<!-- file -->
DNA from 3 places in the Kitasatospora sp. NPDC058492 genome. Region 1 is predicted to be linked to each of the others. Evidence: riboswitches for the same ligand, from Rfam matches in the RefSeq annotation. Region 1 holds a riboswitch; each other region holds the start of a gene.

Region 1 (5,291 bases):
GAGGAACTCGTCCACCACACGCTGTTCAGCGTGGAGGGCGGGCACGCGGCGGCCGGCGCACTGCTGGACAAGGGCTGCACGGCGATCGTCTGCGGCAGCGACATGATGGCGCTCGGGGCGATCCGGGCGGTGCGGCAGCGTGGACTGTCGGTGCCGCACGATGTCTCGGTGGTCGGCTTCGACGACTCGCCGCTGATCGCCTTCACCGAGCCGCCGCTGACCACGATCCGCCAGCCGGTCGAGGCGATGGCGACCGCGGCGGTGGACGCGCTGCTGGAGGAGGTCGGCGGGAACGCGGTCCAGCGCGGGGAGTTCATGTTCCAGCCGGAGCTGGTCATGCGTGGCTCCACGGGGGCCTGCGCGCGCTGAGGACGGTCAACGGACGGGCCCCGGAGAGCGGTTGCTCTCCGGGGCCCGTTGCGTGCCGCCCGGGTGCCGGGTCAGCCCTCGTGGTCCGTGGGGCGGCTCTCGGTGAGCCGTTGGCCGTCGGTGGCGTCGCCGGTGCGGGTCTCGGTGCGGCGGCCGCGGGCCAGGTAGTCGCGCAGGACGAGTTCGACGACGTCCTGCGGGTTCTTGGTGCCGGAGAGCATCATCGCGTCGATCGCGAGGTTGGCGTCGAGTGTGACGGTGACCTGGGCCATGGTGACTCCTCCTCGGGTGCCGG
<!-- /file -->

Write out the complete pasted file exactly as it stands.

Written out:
DNA from 3 places in the Kitasatospora sp. NPDC058492 genome. Region 1 is predicted to be linked to each of the others. Evidence: riboswitches for the same ligand, from Rfam matches in the RefSeq annotation. Region 1 holds a riboswitch; each other region holds the start of a gene.

Region 1 (5,291 bases):
GAGGAACTCGTCCACCACACGCTGTTCAGCGTGGAGGGCGGGCACGCGGCGGCCGGCGCACTGCTGGACAAGGGCTGCACGGCGATCGTCTGCGGCAGCGACATGATGGCGCTCGGGGCGATCCGGGCGGTGCGGCAGCGTGGACTGTCGGTGCCGCACGATGTCTCGGTGGTCGGCTTCGACGACTCGCCGCTGATCGCCTTCACCGAGCCGCCGCTGACCACGATCCGCCAGCCGGTCGAGGCGATGGCGACCGCGGCGGTGGACGCGCTGCTGGAGGAGGTCGGCGGGAACGCGGTCCAGCGCGGGGAGTTCATGTTCCAGCCGGAGCTGGTCATGCGTGGCTCCACGGGGGCCTGCGCGCGCTGAGGACGGTCAACGGACGGGCCCCGGAGAGCGGTTGCTCTCCGGGGCCCGTTGCGTGCCGCCCGGGTGCCGGGTCAGCCCTCGTGGTCCGTGGGGCGGCTCTCGGTGAGCCGTTGGCCGTCGGTGGCGTCGCCGGTGCGGGTCTCGGTGCGGCGGCCGCGGGCCAGGTAGTCGCGCAGGACGAGTTCGACGACGTCCTGCGGGTTCTTGGTGCCGGAGAGCATCATCGCGTCGATCGCGAGGTTGGCGTCGAGTGTGACGGTGACCTGGGCCATGGTGACTCCTCCTCGGGTGCCGG